Frequent reader Lori commented yesterday that she and her husband get up together every morning and pray for each other every morning. Such a great idea! When you start the day together, you cement that bond and it doesn’t feel as much like it’s separate lives. That’s hard, though, because it means getting up early enough that you’re not rushed. That is possible–but it likely means also heading to bed at a much earlier hour. It’s a hard shift to make, but it’s worth it.

2. Don’t Bottle Things Up

When we have a limited amount of time together we don’t always want to bother him with our problems. I’m guilty of this–I think to myself, “I finally have time to relax with him! I don’t even want to think about work!” The danger in that, though, is that both of you can start to have no idea of what goes on in your spouse’s “other” life. You don’t have to share everything, but here’s something that can help:

Every night, share one success of the day, one worry of the day, and one prayer request for an upcoming decision/project.

It doesn’t have to take too long, but that way you’re keeping short accounts with each other, and you’re praying for each other. My assistant Holly and her husband Chris pray together every night about their various work challenges. Chris even prays for me and Keith, since we’re such a huge part of Holly’s life! I really appreciate that, and I know as Holly prays for Chris’ work challenges, it helps her feel connected to his world, too.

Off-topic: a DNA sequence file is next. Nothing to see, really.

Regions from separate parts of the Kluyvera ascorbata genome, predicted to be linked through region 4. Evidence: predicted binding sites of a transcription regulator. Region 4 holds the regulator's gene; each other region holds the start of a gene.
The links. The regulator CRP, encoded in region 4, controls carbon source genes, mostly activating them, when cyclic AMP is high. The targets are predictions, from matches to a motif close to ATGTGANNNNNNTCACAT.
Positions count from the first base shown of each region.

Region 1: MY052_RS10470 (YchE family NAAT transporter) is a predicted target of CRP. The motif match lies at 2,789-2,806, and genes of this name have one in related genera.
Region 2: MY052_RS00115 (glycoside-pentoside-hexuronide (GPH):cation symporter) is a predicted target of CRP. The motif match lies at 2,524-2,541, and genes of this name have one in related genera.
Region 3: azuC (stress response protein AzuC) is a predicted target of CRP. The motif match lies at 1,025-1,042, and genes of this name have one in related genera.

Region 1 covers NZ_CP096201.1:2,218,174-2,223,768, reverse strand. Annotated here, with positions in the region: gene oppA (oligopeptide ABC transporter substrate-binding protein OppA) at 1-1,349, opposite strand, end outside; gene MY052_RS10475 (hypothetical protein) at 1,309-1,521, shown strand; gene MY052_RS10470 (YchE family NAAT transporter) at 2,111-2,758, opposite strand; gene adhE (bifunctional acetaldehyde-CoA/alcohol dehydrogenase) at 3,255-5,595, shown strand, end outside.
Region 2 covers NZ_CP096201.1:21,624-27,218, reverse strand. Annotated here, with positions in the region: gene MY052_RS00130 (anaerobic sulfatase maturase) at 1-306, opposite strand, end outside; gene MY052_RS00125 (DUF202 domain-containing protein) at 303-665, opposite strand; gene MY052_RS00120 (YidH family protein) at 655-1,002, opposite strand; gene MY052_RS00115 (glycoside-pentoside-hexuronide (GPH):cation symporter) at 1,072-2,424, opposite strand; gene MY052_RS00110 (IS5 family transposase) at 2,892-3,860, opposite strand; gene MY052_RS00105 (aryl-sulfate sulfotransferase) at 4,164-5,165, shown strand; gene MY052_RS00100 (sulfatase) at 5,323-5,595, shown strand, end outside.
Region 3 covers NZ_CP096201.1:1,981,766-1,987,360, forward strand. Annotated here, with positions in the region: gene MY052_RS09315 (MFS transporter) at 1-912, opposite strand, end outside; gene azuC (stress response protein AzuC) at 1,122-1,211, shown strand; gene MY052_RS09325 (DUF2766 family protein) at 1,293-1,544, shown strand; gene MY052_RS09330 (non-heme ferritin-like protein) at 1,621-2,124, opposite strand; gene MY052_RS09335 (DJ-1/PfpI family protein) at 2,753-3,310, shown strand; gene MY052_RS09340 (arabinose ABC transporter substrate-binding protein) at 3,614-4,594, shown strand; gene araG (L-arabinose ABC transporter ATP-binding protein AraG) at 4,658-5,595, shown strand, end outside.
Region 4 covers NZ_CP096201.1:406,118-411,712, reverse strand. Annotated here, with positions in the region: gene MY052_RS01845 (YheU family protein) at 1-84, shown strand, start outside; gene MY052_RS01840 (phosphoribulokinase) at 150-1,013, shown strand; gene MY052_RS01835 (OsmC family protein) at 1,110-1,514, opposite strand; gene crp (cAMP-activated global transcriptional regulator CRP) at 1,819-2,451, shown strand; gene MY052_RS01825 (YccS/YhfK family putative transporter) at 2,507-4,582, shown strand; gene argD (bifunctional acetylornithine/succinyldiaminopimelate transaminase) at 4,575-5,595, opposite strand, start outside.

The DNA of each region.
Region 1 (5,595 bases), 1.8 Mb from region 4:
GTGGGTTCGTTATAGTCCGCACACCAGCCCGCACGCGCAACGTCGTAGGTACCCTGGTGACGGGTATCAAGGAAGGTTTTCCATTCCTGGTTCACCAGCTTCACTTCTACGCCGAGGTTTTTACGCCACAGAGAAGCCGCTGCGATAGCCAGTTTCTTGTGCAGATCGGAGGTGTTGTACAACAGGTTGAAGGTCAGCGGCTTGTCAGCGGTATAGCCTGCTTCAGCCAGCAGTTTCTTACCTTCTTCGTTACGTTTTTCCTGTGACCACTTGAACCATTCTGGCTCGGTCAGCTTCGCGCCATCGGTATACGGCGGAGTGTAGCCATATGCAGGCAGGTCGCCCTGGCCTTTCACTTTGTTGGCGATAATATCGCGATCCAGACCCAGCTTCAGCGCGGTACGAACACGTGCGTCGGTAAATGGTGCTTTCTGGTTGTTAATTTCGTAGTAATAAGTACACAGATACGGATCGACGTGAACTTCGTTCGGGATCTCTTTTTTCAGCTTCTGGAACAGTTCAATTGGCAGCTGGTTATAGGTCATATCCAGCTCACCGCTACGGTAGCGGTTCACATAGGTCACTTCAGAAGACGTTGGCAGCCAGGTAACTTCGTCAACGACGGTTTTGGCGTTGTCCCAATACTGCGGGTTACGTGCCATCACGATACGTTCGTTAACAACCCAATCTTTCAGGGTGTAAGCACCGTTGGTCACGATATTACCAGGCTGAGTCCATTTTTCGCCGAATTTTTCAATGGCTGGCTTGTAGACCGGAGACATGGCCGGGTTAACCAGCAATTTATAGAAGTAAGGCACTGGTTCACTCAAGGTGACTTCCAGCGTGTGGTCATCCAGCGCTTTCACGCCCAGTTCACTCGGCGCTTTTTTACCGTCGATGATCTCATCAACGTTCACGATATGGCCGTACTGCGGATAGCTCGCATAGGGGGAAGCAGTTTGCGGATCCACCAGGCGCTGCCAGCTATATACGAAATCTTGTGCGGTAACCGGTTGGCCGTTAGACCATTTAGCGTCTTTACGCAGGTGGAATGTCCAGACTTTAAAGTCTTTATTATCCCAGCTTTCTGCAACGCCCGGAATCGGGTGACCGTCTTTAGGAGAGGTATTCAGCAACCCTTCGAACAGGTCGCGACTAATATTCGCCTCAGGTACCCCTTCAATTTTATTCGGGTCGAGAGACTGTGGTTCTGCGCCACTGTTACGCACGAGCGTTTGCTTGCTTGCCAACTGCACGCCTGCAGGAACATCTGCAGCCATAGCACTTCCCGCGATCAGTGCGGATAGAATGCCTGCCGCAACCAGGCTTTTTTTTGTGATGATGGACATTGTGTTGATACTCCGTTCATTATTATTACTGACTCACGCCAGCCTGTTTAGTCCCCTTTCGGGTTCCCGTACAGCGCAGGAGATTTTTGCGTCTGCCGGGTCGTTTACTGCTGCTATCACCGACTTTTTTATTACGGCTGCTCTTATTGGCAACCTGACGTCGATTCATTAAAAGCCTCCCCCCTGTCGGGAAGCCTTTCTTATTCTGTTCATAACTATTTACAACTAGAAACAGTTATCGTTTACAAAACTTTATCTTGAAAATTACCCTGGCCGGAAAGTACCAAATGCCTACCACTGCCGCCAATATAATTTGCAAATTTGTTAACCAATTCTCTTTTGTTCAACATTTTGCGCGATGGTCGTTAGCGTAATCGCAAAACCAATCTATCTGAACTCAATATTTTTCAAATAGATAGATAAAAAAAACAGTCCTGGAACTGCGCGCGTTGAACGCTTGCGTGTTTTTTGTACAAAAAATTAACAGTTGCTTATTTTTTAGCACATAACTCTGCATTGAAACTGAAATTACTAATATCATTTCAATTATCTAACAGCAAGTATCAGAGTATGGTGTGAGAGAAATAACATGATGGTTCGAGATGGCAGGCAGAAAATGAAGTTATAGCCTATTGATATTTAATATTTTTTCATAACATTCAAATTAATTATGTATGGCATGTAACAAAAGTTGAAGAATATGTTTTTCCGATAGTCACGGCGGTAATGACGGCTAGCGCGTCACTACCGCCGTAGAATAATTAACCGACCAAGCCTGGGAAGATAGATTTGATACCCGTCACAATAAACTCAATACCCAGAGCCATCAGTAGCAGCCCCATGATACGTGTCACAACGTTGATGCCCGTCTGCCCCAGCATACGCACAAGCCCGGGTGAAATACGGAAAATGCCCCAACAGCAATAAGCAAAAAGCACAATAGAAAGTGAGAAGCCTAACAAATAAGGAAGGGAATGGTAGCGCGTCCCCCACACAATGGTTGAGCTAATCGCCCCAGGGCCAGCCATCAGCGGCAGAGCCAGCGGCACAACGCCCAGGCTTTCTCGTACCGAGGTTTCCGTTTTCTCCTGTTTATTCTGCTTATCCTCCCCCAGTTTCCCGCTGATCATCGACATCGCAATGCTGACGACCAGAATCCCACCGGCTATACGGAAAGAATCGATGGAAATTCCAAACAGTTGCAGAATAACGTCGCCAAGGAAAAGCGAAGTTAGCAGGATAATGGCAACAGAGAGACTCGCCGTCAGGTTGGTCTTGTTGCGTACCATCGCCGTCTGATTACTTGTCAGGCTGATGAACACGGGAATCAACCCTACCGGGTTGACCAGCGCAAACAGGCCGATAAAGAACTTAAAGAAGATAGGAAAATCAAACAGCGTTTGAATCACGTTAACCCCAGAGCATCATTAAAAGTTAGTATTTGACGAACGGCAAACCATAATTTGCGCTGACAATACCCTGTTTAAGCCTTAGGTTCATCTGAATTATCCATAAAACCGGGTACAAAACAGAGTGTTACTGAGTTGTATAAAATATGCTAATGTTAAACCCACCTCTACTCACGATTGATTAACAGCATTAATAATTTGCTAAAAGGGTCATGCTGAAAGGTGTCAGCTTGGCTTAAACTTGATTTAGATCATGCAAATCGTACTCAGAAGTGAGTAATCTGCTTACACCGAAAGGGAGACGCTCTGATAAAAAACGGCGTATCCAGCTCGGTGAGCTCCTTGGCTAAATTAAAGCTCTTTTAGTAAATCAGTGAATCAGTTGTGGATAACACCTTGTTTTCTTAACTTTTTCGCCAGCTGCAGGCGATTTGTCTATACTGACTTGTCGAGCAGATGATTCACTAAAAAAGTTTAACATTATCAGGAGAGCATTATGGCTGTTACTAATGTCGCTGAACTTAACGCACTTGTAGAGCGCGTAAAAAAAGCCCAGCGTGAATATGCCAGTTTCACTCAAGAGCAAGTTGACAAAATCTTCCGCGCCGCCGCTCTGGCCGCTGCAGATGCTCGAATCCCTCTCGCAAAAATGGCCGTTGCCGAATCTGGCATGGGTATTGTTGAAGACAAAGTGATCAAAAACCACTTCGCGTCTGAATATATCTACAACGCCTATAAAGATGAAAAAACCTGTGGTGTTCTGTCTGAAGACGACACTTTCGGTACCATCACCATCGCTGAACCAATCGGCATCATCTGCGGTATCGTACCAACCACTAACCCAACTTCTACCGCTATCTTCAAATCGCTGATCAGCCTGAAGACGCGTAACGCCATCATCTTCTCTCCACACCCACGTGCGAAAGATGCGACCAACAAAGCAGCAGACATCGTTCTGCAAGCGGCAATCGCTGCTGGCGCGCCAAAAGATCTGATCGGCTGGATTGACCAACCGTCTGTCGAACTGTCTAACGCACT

3. Get to Know Work Colleagues

If you can, visit your spouse at work (and have them come to your work, if you work outside the home, too). Meet his colleagues. Introduce him to yours. It’s easier to feel part of each others’ lives if you can at least picture where your spouse is everyday, and know a little bit about who they’re talking about.

4. Ask For Advice

I know the adage that you’re not supposed to fix problems, you’re just supposed to listen. We hear this all the time–men just need to listen, not try to fix. But the truth is that sometimes I WANT him to fix it. I don’t want to worry about it. I find things stressful.

Often the things that we find stressful are not necessarily stressful for someone else. I find weeding through comments stressful because I take things to heart a little too much. Keith would laugh things like that off much more easily. I told my husband about it and asked what I should do, and he told me without missing a beat that I should ban certain people. I did. And life is so much lighter! When I was homeschooling two children full-time I found teaching easy, but marking work hard. I always got behind. We talked about it and it was Keith who figured out a strategy that works.

I have issues with administration and planning, both of which he’s really good at. Sometimes the things that are eating me are things that he could solve easily, if I let him run with it.